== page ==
Whilst England are toiling away in Australia, there are another two major nations doing battle in the Southern hemisphere. South Africa and India, the number one and two ranked test sides in the world respectively, have exchanged their opening blows today.

The ODI series that preceded it did not end well for the Indians, as South Africa put them to the sword. In the three matches South Africa were victorious by 141 and 134 runs in the first two matches, and in the third, India were saved a further beating by not being required to chase 301 due to rain.

The theme for the series? India were hammered, and it’s become recurring - certainly in tests over the past couple of years - India, when not in India, lose. Indeed, the Indians haven’t won a test away from home since the summer of 2011, when they beat the West Indies in Kingston.

Since that victory, they finished their tour of the Caribbean with two draws, and lost their next eight tests outside of India with back-to-back whitewashes in England and Australia. The expectation of many for the upcoming two test series in South Africa is the same. And they visit England, with Trent Bridge the first port of call, in the Summer of 2014. 

But what can we expect from them? It’s very difficult to judge. To start with, India’s status as second in the world rankings is to be taken with a pinch of salt. They have played six test matches this year, and all have been at home - the first four were against a then-in-crisis Australia in the spring, then there was the two-test Sachin Tendulkar farewell procession against the Windies.

India though, it has to be said, are a good side, particularly in India. At home, their plethora of good spin bowlers make the most of the slow, turning pitches, and Indian batting quality has seldom been an issue.


Zaheer Khan in full flow for India


In England next year, the onus will be on the bowlers, particularly the seamers. Spinners are of use in England, of course, but not to anywhere near the same level as in the dust bowls of India. Which means India’s fast bowlers must come to the fore if they are to have any chance of claiming a series victory. This is where India’s weakness lies, and why they have struggled on tour in recent years.

India have had one consistently very good seamer in recent years: Zaheer Khan. The 35-year-old former Cricketer of the Year has been recalled to the test squad to face South Africa, after a year out with a loss of form and yet another injury. On his day, a fit and firing Zaheer Khan is one of the best bowlers around, and he’s been one of the few world-class Indian quicks in recent (and possibly all-time) history. He will bring a wealth of experience with him into this squad, to help nurture India’s newer breed of pace-bowlers.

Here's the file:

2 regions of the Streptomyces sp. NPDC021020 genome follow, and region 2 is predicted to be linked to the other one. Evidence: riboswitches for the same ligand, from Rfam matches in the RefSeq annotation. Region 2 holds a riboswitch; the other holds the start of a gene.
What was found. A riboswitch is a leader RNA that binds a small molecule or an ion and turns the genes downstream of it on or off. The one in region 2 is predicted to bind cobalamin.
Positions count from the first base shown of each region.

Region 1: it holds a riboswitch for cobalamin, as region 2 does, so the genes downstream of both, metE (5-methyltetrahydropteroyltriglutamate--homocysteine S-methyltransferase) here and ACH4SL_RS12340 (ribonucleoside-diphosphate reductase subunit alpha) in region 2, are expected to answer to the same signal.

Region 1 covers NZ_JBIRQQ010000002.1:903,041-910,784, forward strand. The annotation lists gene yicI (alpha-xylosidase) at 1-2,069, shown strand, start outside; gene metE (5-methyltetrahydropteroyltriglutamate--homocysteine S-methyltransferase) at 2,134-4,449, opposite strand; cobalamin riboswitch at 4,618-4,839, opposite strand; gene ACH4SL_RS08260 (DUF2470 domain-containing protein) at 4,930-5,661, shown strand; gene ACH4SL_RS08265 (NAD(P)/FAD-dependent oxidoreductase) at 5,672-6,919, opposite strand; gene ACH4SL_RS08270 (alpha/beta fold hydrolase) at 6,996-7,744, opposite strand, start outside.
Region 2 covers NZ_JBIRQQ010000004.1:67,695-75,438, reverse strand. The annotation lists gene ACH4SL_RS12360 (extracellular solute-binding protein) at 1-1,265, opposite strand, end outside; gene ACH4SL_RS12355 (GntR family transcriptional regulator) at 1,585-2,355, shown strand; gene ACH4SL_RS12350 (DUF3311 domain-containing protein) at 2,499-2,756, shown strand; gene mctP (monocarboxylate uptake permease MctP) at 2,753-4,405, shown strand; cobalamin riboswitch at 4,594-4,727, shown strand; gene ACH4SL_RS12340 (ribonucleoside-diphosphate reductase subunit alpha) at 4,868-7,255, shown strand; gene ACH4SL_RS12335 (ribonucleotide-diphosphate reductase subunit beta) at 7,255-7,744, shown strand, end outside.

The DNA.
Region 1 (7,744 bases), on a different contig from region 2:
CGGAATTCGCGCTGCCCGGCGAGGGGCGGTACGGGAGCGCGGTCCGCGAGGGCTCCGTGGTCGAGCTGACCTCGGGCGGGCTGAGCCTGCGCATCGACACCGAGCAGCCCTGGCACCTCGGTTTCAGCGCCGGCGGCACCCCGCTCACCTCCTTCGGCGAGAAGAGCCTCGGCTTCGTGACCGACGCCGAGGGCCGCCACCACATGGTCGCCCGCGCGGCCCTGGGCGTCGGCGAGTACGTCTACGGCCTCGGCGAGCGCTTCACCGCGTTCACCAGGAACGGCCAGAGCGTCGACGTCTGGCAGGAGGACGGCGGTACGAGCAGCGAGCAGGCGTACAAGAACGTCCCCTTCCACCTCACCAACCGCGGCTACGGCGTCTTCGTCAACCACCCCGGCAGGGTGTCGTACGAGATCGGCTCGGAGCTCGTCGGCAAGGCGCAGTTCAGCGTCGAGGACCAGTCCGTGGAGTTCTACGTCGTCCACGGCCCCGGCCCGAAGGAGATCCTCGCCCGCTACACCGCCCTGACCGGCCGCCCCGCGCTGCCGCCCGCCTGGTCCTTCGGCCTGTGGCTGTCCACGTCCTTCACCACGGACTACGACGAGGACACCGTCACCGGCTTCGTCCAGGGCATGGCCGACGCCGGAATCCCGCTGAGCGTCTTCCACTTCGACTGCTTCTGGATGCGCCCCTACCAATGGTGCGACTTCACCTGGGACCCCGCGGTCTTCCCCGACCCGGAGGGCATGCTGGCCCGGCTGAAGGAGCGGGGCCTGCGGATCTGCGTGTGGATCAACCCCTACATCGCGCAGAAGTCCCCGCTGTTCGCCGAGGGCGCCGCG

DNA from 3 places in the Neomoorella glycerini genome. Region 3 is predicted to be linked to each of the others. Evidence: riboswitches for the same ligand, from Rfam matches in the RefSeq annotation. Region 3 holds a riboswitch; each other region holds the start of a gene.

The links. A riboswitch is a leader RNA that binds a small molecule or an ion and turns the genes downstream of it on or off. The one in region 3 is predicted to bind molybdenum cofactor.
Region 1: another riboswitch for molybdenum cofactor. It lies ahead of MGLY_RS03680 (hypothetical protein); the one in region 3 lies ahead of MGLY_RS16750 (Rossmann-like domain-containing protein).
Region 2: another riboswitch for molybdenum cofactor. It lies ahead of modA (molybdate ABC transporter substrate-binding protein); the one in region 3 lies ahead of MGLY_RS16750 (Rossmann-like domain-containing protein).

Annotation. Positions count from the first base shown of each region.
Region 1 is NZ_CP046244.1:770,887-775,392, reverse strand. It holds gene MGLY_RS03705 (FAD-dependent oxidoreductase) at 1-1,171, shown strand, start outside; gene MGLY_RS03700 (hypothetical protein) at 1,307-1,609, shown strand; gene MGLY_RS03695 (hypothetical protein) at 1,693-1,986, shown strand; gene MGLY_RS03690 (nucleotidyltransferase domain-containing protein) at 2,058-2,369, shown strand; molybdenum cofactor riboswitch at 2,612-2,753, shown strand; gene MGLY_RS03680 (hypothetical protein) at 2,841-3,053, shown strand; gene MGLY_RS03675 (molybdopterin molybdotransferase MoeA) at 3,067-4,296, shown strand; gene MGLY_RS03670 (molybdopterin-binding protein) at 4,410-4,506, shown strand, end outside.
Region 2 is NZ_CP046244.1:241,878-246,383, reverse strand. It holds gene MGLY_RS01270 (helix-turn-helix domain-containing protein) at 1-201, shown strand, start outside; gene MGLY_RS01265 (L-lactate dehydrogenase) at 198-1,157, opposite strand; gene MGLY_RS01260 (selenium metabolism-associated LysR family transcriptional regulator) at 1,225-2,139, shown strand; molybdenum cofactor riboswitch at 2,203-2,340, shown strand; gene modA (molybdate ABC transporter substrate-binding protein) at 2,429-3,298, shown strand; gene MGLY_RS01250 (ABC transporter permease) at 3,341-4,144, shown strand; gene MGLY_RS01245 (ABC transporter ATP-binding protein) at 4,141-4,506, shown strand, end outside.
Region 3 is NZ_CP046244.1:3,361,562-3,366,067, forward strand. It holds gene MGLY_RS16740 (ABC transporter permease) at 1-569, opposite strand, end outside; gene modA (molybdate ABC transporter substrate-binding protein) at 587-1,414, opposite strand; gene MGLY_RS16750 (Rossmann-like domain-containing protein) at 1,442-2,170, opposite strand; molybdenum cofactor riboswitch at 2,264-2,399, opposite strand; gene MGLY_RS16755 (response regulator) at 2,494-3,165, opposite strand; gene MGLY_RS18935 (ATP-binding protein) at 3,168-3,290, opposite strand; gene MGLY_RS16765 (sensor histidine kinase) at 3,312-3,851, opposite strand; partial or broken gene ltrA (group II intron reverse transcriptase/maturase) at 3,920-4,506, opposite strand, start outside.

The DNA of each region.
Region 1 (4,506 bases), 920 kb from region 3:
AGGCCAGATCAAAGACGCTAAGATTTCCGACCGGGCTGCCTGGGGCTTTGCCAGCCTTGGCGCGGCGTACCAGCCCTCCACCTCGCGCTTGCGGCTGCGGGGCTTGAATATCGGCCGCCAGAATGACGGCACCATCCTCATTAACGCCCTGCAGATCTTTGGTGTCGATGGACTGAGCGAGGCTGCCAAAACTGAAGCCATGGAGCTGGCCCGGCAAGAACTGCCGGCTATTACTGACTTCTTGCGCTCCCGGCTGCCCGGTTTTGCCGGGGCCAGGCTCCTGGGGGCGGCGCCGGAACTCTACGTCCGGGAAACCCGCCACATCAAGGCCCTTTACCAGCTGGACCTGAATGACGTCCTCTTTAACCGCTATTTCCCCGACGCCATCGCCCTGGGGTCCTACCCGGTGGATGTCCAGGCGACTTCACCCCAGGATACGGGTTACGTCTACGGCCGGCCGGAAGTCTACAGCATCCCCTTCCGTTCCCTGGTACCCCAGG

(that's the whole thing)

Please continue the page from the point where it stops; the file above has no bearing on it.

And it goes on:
The pick of which looks like it could be Mohammed Shami, a recent newcomer into the test set up. India has never exactly been a hotbed for fast bowling talent, but Shami appears really encouraging. Fast tracked into the international arena, the 23-year-old took impressive match figures of 9/118 on test debut in November against the West Indies.

Shami also played in the aforementioned ill-fated ODI series against the Springboks, and despite finding it tougher to keep the runs down against superior opposition, Shami has still displayed signs of his promise. He has continued to take wickets, and has dislodged the brick wall that is Hashim Amla on each of the three times he has faced him. It’s an auspicious start, and Shami and India need more following in his footsteps. 

India are undergoing something of a transitional period, with many new players coming into the side, replacing the seasoned campaigners such as Virender Sehwag and Harbahjan Singh who have been dropped and Sachin Tendulkar who has retired. It will certainly be a very different Indian side that arrives in England to the one we saw in 2011. The upcoming matches in South Africa will be the acid test for the new look India test outfit, and will give a decent indication of what we can expect to see at Trent Bridge on July 9th 2014.